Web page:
[BLOG] Spaying & Neutering : the Rule of Diestrus


This Friday, I’m doing a presentation on « Spaying and Neutering in Canines & Felines ».

While polishing my Powerpoint, I couldn’t help but smile.

« Younger me » used to think that everything was said and done around this topic.

In 2017, it is still a hot discussion in veterinary medicine.

Here is something I love about biology: nothing is written in stone, we never stop reinventing everything.

The rule of diestrus

Fortunately for « younger me », there are few things that haven’t changed.

For instance : spaying bitches during diestrus.

That is still not recommended.

Diestrus = this 2-month period that follows the season, during which the corpora lutea on the bitch’s ovaries secrete the hormone progesterone.

Spaying during this period means abrupt removal of this progesterone impregnation… which, in 20% of the cases – far from being negligible- , will lead to lactation.

Beware of persistent lactation

The  problem ? Because the ovaries have been removed, this induced lactation often persist… longer than expected..

I remember a small Yorkie bitch that produced milk for MONTHS before it finally came to an end (thanks to a medical treatment) !

This type of lactation is seen as a predisposing factor for the development of mammary tumors.

For sure, sometimes we don’t really have the choice. In case of an emergency, we might have to spay during diestrus.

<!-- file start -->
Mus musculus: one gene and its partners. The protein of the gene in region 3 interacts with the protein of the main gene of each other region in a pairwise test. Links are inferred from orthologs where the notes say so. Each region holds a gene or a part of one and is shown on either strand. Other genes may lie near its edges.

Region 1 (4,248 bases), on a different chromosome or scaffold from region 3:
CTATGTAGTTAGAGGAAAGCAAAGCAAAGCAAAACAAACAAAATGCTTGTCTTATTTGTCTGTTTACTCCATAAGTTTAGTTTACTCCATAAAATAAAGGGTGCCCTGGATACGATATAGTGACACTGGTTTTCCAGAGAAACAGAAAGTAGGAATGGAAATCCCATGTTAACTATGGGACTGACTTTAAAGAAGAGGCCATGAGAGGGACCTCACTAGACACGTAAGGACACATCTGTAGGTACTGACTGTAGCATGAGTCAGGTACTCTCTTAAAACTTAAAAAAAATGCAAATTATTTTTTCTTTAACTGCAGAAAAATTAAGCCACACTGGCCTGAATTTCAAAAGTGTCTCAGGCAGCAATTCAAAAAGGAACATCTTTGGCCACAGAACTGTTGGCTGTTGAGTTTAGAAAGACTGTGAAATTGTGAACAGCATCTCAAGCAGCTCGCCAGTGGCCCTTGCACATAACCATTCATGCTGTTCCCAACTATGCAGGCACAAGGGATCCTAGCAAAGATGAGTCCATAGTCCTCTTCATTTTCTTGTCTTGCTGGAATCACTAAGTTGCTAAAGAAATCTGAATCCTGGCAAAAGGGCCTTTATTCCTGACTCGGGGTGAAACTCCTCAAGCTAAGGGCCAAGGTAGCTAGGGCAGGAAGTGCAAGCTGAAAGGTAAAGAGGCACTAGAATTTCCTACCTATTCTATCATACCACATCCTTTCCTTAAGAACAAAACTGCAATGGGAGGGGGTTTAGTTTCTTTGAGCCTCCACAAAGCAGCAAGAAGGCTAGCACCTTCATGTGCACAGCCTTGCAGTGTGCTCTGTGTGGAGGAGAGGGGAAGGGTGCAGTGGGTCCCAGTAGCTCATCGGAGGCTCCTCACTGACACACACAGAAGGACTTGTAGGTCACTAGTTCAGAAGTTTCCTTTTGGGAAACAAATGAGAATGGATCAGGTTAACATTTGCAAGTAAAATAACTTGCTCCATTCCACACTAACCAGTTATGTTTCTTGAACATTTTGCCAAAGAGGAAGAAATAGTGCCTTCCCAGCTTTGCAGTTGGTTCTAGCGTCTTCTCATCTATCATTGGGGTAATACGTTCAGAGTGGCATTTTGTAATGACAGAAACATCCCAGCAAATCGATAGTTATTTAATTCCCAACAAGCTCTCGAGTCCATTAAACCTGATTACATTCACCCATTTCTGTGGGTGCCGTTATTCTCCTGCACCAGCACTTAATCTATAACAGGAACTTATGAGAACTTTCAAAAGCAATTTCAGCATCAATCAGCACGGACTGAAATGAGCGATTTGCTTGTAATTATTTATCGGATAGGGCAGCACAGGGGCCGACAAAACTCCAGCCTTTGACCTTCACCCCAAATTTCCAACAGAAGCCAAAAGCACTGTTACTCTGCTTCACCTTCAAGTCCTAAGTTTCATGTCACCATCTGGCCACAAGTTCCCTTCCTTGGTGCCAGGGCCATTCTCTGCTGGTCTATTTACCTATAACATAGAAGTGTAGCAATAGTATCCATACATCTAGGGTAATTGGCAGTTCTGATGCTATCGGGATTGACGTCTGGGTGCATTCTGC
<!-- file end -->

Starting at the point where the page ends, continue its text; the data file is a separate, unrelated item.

Routine procedure ? Be patient if needed

We know we have efficient medical treatments we can use to stop lactation. But still, in this specific situations, it might take longer than expected to obtain medical success…

That’s why “no spaying during diestrus” is a rule I’ll definitely abide by when it comes to a routine procedure.

« When was her last season ? » If the answer is « less than 2 months ago », be a bit patient.

It will make a positive difference for sure.

2 thoughts on “[BLOG] Spaying & Neutering : the Rule of Diestrus

  1. Thank you Dr. Fontaine for your article. I just moved back into the small animal realm, so this article is right on time for me.

    Good luck with your presentation, although you won’t need luck. Do great!

    Dr. Turnera Croom


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